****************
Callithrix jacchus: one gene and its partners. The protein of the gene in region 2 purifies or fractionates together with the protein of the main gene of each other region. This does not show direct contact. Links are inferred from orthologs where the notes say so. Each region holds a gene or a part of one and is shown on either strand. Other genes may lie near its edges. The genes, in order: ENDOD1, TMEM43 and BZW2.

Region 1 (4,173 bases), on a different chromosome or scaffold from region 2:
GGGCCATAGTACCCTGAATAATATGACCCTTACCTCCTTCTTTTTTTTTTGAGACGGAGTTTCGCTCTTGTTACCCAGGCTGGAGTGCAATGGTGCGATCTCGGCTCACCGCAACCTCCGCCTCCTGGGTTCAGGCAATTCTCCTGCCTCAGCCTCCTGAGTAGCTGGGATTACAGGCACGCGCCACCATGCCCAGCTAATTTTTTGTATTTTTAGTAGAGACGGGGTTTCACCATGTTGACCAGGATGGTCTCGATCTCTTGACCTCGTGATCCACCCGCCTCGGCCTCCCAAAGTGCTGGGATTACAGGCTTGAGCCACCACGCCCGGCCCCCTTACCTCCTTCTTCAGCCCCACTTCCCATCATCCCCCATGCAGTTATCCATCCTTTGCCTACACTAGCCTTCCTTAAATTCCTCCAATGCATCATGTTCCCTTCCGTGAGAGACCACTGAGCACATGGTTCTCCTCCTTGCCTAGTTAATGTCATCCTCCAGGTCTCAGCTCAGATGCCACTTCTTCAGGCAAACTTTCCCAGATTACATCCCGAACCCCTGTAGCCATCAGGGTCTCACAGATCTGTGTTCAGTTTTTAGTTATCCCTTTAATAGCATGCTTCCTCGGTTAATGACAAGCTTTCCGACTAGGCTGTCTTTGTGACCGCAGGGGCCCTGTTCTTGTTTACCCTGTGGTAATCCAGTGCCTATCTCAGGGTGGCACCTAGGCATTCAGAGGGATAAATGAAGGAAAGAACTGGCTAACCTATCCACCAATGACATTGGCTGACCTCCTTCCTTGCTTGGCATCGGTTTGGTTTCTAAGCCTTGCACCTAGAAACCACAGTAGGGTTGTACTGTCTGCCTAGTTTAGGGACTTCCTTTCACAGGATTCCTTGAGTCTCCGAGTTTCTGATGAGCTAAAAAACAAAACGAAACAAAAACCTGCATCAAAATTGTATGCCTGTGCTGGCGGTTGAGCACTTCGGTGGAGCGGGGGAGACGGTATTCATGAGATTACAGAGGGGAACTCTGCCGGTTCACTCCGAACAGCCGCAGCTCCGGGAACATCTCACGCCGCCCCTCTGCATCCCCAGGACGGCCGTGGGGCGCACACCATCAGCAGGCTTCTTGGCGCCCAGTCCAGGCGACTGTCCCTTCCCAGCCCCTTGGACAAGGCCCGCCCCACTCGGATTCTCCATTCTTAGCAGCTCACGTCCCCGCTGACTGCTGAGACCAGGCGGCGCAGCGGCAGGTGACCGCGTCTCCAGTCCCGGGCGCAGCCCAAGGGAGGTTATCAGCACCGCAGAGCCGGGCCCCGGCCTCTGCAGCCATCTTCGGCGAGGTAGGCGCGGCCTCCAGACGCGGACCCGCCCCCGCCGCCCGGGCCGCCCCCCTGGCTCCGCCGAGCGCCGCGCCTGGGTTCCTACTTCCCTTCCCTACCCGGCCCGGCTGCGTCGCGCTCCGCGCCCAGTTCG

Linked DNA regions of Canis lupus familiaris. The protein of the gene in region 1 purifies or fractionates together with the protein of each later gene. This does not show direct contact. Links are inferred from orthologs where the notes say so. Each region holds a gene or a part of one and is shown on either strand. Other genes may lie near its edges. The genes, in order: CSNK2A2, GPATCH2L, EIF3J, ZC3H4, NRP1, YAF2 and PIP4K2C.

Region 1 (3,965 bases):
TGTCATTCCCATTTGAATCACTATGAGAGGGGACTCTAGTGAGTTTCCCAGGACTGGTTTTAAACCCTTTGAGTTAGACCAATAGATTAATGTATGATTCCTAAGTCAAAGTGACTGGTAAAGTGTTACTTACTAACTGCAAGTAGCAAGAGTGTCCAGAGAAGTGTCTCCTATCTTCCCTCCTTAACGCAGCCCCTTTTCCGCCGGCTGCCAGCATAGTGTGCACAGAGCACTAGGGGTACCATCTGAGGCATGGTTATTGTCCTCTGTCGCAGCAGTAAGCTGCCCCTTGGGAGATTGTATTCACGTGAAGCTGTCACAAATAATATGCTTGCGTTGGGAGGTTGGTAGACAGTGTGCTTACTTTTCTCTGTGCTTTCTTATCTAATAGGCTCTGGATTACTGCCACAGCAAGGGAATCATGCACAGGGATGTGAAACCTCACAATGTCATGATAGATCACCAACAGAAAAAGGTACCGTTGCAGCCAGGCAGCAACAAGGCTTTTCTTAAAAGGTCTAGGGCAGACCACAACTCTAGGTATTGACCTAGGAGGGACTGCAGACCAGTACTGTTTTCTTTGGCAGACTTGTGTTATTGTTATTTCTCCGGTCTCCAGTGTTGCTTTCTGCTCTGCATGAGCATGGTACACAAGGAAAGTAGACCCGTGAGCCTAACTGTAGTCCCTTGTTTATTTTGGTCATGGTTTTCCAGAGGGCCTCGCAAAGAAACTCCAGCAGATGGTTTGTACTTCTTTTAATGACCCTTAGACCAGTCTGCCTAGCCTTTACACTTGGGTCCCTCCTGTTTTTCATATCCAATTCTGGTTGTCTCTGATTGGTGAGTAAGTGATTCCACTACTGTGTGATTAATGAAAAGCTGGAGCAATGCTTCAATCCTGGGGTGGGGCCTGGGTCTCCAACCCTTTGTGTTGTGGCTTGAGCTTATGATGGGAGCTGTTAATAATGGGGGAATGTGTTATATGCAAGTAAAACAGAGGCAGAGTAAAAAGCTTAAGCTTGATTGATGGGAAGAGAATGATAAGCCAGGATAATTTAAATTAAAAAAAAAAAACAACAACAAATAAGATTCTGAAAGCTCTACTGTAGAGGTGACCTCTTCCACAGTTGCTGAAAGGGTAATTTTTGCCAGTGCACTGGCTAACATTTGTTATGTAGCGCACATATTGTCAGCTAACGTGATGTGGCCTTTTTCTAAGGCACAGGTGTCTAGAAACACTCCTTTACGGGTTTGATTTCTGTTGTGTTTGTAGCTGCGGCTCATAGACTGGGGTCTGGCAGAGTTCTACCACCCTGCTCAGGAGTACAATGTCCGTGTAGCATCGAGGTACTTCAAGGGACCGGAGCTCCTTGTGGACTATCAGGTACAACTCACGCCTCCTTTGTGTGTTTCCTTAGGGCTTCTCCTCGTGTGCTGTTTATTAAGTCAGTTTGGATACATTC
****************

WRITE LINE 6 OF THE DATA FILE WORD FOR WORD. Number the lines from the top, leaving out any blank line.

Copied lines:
TGTCATTCCCATTTGAATCACTATGAGAGGGGACTCTAGTGAGTTTCCCAGGACTGGTTTTAAACCCTTTGAGTTAGACCAATAGATTAATGTATGATTCCTAAGTCAAAGTGACTGGTAAAGTGTTACTTACTAACTGCAAGTAGCAAGAGTGTCCAGAGAAGTGTCTCCTATCTTCCCTCCTTAACGCAGCCCCTTTTCCGCCGGCTGCCAGCATAGTGTGCACAGAGCACTAGGGGTACCATCTGAGGCATGGTTATTGTCCTCTGTCGCAGCAGTAAGCTGCCCCTTGGGAGATTGTATTCACGTGAAGCTGTCACAAATAATATGCTTGCGTTGGGAGGTTGGTAGACAGTGTGCTTACTTTTCTCTGTGCTTTCTTATCTAATAGGCTCTGGATTACTGCCACAGCAAGGGAATCATGCACAGGGATGTGAAACCTCACAATGTCATGATAGATCACCAACAGAAAAAGGTACCGTTGCAGCCAGGCAGCAACAAGGCTTTTCTTAAAAGGTCTAGGGCAGACCACAACTCTAGGTATTGACCTAGGAGGGACTGCAGACCAGTACTGTTTTCTTTGGCAGACTTGTGTTATTGTTATTTCTCCGGTCTCCAGTGTTGCTTTCTGCTCTGCATGAGCATGGTACACAAGGAAAGTAGACCCGTGAGCCTAACTGTAGTCCCTTGTTTATTTTGGTCATGGTTTTCCAGAGGGCCTCGCAAAGAAACTCCAGCAGATGGTTTGTACTTCTTTTAATGACCCTTAGACCAGTCTGCCTAGCCTTTACACTTGGGTCCCTCCTGTTTTTCATATCCAATTCTGGTTGTCTCTGATTGGTGAGTAAGTGATTCCACTACTGTGTGATTAATGAAAAGCTGGAGCAATGCTTCAATCCTGGGGTGGGGCCTGGGTCTCCAACCCTTTGTGTTGTGGCTTGAGCTTATGATGGGAGCTGTTAATAATGGGGGAATGTGTTATATGCAAGTAAAACAGAGGCAGAGTAAAAAGCTTAAGCTTGATTGATGGGAAGAGAATGATAAGCCAGGATAATTTAAATTAAAAAAAAAAAACAACAACAAATAAGATTCTGAAAGCTCTACTGTAGAGGTGACCTCTTCCACAGTTGCTGAAAGGGTAATTTTTGCCAGTGCACTGGCTAACATTTGTTATGTAGCGCACATATTGTCAGCTAACGTGATGTGGCCTTTTTCTAAGGCACAGGTGTCTAGAAACACTCCTTTACGGGTTTGATTTCTGTTGTGTTTGTAGCTGCGGCTCATAGACTGGGGTCTGGCAGAGTTCTACCACCCTGCTCAGGAGTACAATGTCCGTGTAGCATCGAGGTACTTCAAGGGACCGGAGCTCCTTGTGGACTATCAGGTACAACTCACGCCTCCTTTGTGTGTTTCCTTAGGGCTTCTCCTCGTGTGCTGTTTATTAAGTCAGTTTGGATACATTC